Trail Mix: An Energizing Jeep for the Ages - The Kiinote
How the Cherokee Has Evolved, From 1984 to 2014
I was 10 when the XJ Jeep Cherokee came out for the 1984 model year. My memories of it infiltrating the Southern California landscape are still vivid. Seemingly every day of fourth grade, I saw a dozen more on the road. Their prominence then reminds me of CR-Vs today, except the Jeeps were way cooler. The Cherokee became such a trendy, popular vehicle that my folks almost jumped on the bandwagon. They test-drove one, only to leave the dealer empty-handed. "What happened?" I asked when they came home sans a super-awesome Cherokee Chief. "Your mom didn't like it," my dad said. In all my disappointment, I'm sure my mom consoled me and gave her reasons, but for the life of me I can't remember what they were.
Part of what made the '84 Cherokee such a phenomenon was its radical departure from the SJ Cherokee of the 1970s. Compared to, say, the big, curvy, and brawny '78 Cherokee Chief (shown above), the '84, with its compact, boxy, chiseled facade, looked like an athletic, fit son standing next to his out-of-shape, heavyset dad. The contrast was striking. So, too, were sales: The XJ's best sales year was 1999, with more than 200,000 sold, while the SJ's was just under 41,000 in 1978.
I had mixed emotions when I first saw the new Cherokee at the 2013 Detroit auto show. Substantially bigger and heavier than the '84, albeit totally in line with other compact crossovers, the 2014 appeared, for lack of a better term, funky. The front end was especially polarizing, with its garish seven-slot trademark grille and thin, slanted headlights set high on the front corners. And could a small, unibody crossover really be "Trail Rated" and live up to the Cherokee name?
I took our freshly arrived long-term Trailhawk V-6 on a recent fishing trip to the Eastern Sierras to find out (read the long-term Arrival review of this 2014 Cherokee HERE). First impressions from behind the wheel: It feels and operates like a scaled-down Durango, which is a good thing, considering we just rated the Dodge number one in its segment. Steering feel is first-rate, not at all let down by the meaty all-terrain Firestones. Same goes for the ride, which is surprisingly compliant yet offers a strong sense of sportiness, reminiscent of a Raptor, just plusher. Off-road? I wouldn't call the rutted dirt roads I encountered hard-core, but nevertheless, the Trailhawk's 8.7 inches of ground clearance and multi-mode 4WD system didn't break a sweat. Inside, with the seats down, the Cherokee had no problem swallowing a bunch of duffels, fishing gear, and a pair of 35-quart Pelican Elite coolers.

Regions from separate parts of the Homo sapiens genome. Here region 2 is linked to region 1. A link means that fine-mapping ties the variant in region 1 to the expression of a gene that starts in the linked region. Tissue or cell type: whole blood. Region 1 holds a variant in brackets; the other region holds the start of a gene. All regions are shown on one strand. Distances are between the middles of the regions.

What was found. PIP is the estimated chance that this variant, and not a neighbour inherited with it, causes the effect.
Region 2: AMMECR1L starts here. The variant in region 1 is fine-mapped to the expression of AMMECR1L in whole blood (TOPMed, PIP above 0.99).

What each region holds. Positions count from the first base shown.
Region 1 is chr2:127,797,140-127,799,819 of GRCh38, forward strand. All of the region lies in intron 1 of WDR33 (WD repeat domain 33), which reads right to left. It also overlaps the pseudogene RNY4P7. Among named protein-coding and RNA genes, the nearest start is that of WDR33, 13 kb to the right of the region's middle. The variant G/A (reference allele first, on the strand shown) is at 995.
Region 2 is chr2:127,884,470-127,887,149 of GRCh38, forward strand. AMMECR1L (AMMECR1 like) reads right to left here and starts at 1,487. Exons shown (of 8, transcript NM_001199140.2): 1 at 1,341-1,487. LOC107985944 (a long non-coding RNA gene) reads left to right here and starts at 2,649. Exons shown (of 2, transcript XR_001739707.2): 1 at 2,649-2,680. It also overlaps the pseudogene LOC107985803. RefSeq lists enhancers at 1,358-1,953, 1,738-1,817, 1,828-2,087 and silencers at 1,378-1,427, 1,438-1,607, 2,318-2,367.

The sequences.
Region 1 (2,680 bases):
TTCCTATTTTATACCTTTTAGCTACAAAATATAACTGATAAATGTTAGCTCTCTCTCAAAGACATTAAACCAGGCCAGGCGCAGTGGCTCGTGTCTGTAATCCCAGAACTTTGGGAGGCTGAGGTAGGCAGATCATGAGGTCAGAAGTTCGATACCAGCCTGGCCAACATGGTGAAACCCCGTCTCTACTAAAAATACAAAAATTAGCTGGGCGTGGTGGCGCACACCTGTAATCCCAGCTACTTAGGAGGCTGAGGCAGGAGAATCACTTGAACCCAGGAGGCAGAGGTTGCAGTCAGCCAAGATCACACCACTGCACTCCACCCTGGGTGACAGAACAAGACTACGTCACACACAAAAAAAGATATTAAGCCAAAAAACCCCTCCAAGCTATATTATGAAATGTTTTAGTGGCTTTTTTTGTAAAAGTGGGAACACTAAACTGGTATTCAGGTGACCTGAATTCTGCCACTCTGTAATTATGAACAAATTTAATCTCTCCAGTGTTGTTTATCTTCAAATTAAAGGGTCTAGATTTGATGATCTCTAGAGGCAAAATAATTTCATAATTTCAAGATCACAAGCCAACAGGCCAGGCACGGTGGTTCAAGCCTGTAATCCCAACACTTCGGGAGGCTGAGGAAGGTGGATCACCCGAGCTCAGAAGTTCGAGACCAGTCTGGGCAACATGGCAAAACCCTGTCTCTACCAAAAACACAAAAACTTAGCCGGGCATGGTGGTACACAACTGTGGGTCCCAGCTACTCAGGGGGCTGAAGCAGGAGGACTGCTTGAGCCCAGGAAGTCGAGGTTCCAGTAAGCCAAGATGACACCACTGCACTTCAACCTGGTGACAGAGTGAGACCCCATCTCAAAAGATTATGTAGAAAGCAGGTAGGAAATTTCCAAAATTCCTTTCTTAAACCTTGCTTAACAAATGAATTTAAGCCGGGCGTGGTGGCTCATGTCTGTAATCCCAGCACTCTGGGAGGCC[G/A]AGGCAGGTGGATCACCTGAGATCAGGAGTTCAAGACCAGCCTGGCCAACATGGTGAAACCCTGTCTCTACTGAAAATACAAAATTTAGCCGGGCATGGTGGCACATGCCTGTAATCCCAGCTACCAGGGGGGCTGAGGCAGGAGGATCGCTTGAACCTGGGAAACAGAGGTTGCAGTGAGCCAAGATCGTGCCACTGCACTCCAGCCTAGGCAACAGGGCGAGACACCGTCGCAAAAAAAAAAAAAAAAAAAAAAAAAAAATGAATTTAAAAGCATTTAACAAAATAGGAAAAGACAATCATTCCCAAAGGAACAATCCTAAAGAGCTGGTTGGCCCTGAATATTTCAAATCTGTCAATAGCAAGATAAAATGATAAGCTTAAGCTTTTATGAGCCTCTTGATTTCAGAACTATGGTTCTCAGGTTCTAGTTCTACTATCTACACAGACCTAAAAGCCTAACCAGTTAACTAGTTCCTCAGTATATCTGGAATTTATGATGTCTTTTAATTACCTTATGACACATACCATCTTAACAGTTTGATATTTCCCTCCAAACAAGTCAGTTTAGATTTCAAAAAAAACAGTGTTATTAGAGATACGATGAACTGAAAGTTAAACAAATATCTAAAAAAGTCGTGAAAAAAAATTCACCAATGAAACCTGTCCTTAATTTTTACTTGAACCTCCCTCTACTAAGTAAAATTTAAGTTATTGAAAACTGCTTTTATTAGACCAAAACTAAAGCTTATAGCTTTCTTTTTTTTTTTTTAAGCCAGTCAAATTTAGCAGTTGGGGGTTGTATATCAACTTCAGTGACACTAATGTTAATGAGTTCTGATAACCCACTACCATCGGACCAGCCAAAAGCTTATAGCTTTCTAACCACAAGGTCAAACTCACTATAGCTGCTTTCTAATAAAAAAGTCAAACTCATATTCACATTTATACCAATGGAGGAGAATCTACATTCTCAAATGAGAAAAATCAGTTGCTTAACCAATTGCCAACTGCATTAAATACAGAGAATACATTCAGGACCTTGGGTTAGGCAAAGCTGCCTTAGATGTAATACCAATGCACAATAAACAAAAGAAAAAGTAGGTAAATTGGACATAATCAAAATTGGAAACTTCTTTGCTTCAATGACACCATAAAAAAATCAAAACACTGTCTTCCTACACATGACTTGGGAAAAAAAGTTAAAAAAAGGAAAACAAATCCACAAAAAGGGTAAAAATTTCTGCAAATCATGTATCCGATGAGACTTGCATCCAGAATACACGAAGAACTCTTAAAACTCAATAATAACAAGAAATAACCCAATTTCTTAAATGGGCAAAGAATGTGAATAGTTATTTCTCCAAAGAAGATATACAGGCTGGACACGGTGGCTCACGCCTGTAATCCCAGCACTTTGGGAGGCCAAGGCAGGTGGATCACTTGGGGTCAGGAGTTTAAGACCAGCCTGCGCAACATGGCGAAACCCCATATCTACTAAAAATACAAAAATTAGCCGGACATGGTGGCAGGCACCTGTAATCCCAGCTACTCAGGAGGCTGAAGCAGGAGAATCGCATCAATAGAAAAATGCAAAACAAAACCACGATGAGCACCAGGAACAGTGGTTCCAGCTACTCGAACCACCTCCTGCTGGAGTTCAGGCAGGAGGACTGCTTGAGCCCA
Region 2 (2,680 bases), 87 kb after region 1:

In light of the 1984 Cherokee, the 2014 epitomizes the evolution of the SUV. Back in '84, we tested a Cherokee Chief whose 115-hp GM-built V-6 was good for 0-60 in 12.6 seconds and the quarter mile in 18.8 seconds at 71.4 mph. Braking from 60-0 took 158 feet and the skidpad netted 0.72 g lateral acceleration. Today, those numbers are 7.6 seconds, 15.9 seconds at 87.8 mph, 128 feet, and again 0.72 g. What started as a utilitarian vehicle with solid front and rear axles, a carbureted V-6, a five-speed manual, and part-time 4WD has evolved into an everyday crossover with a fully independent suspension, a high-tech 271-hp V-6, a nine-speed automatic, and full-time 4WD with rear locker.
As the saying goes, history repeats itself. It's no surprise that the Cherokee is once again being assembled in Chrysler's Toledo, Ohio, plant, and is on pace to sell around 161,000 in 2014 -- through June alone, Jeep had already moved 80,432. After a long day in the Sierras, I parked the Trailhawk and looked back at its deep cherry paint, lower black cladding, and red powder-coated recovery hooks suitably caked in dirt. I couldn't help but feel like my childhood dream had finally come true.
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